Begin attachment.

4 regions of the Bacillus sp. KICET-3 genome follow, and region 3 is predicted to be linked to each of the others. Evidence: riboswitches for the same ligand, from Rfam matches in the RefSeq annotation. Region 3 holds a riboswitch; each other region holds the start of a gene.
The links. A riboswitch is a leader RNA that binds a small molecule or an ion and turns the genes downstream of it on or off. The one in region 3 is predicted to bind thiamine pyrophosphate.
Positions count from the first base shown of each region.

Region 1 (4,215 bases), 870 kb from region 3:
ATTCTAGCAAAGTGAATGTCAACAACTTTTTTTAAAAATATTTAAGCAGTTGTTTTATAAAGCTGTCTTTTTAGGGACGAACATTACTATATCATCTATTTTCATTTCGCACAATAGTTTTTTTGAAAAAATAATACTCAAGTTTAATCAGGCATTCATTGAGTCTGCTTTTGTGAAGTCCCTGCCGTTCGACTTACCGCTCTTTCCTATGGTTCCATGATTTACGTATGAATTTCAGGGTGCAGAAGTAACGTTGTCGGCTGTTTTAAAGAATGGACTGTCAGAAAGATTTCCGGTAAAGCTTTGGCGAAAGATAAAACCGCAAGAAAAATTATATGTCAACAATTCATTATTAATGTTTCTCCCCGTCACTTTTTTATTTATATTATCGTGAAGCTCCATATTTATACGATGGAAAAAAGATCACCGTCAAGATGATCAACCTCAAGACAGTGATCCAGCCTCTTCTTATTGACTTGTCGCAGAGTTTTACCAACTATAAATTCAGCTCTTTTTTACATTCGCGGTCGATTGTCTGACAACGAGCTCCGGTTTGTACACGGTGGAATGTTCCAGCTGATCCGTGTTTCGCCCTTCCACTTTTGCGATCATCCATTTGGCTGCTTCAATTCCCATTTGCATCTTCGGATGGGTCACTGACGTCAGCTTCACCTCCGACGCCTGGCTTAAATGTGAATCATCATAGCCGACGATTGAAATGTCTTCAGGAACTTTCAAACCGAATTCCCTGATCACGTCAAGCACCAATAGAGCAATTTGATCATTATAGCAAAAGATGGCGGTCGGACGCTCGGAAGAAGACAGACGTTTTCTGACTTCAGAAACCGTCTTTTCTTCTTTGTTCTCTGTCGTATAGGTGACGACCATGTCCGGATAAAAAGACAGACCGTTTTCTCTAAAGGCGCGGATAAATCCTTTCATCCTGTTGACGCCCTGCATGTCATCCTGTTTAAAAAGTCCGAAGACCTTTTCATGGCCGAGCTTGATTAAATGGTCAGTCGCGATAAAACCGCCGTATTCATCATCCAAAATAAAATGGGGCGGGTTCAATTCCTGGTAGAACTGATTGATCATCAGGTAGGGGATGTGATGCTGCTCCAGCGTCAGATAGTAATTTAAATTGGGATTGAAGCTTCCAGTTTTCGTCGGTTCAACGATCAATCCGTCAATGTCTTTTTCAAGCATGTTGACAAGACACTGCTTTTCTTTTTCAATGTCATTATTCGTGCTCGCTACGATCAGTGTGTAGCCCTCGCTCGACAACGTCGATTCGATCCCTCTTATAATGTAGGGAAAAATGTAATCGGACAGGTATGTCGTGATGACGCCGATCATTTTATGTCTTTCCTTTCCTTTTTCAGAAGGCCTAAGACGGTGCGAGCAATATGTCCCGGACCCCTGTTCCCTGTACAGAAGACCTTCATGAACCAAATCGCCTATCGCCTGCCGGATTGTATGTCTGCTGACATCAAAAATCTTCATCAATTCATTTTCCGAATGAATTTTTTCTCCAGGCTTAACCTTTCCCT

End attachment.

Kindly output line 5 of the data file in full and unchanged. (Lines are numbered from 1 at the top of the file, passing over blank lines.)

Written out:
ATTCTAGCAAAGTGAATGTCAACAACTTTTTTTAAAAATATTTAAGCAGTTGTTTTATAAAGCTGTCTTTTTAGGGACGAACATTACTATATCATCTATTTTCATTTCGCACAATAGTTTTTTTGAAAAAATAATACTCAAGTTTAATCAGGCATTCATTGAGTCTGCTTTTGTGAAGTCCCTGCCGTTCGACTTACCGCTCTTTCCTATGGTTCCATGATTTACGTATGAATTTCAGGGTGCAGAAGTAACGTTGTCGGCTGTTTTAAAGAATGGACTGTCAGAAAGATTTCCGGTAAAGCTTTGGCGAAAGATAAAACCGCAAGAAAAATTATATGTCAACAATTCATTATTAATGTTTCTCCCCGTCACTTTTTTATTTATATTATCGTGAAGCTCCATATTTATACGATGGAAAAAAGATCACCGTCAAGATGATCAACCTCAAGACAGTGATCCAGCCTCTTCTTATTGACTTGTCGCAGAGTTTTACCAACTATAAATTCAGCTCTTTTTTACATTCGCGGTCGATTGTCTGACAACGAGCTCCGGTTTGTACACGGTGGAATGTTCCAGCTGATCCGTGTTTCGCCCTTCCACTTTTGCGATCATCCATTTGGCTGCTTCAATTCCCATTTGCATCTTCGGATGGGTCACTGACGTCAGCTTCACCTCCGACGCCTGGCTTAAATGTGAATCATCATAGCCGACGATTGAAATGTCTTCAGGAACTTTCAAACCGAATTCCCTGATCACGTCAAGCACCAATAGAGCAATTTGATCATTATAGCAAAAGATGGCGGTCGGACGCTCGGAAGAAGACAGACGTTTTCTGACTTCAGAAACCGTCTTTTCTTCTTTGTTCTCTGTCGTATAGGTGACGACCATGTCCGGATAAAAAGACAGACCGTTTTCTCTAAAGGCGCGGATAAATCCTTTCATCCTGTTGACGCCCTGCATGTCATCCTGTTTAAAAAGTCCGAAGACCTTTTCATGGCCGAGCTTGATTAAATGGTCAGTCGCGATAAAACCGCCGTATTCATCATCCAAAATAAAATGGGGCGGGTTCAATTCCTGGTAGAACTGATTGATCATCAGGTAGGGGATGTGATGCTGCTCCAGCGTCAGATAGTAATTTAAATTGGGATTGAAGCTTCCAGTTTTCGTCGGTTCAACGATCAATCCGTCAATGTCTTTTTCAAGCATGTTGACAAGACACTGCTTTTCTTTTTCAATGTCATTATTCGTGCTCGCTACGATCAGTGTGTAGCCCTCGCTCGACAACGTCGATTCGATCCCTCTTATAATGTAGGGAAAAATGTAATCGGACAGGTATGTCGTGATGACGCCGATCATTTTATGTCTTTCCTTTCCTTTTTCAGAAGGCCTAAGACGGTGCGAGCAATATGTCCCGGACCCCTGTTCCCTGTACAGAAGACCTTCATGAACCAAATCGCCTATCGCCTGCCGGATTGTATGTCTGCTGACATCAAAAATCTTCATCAATTCATTTTCCGAATGAATTTTTTCTCCAGGCTTAACCTTTCCCT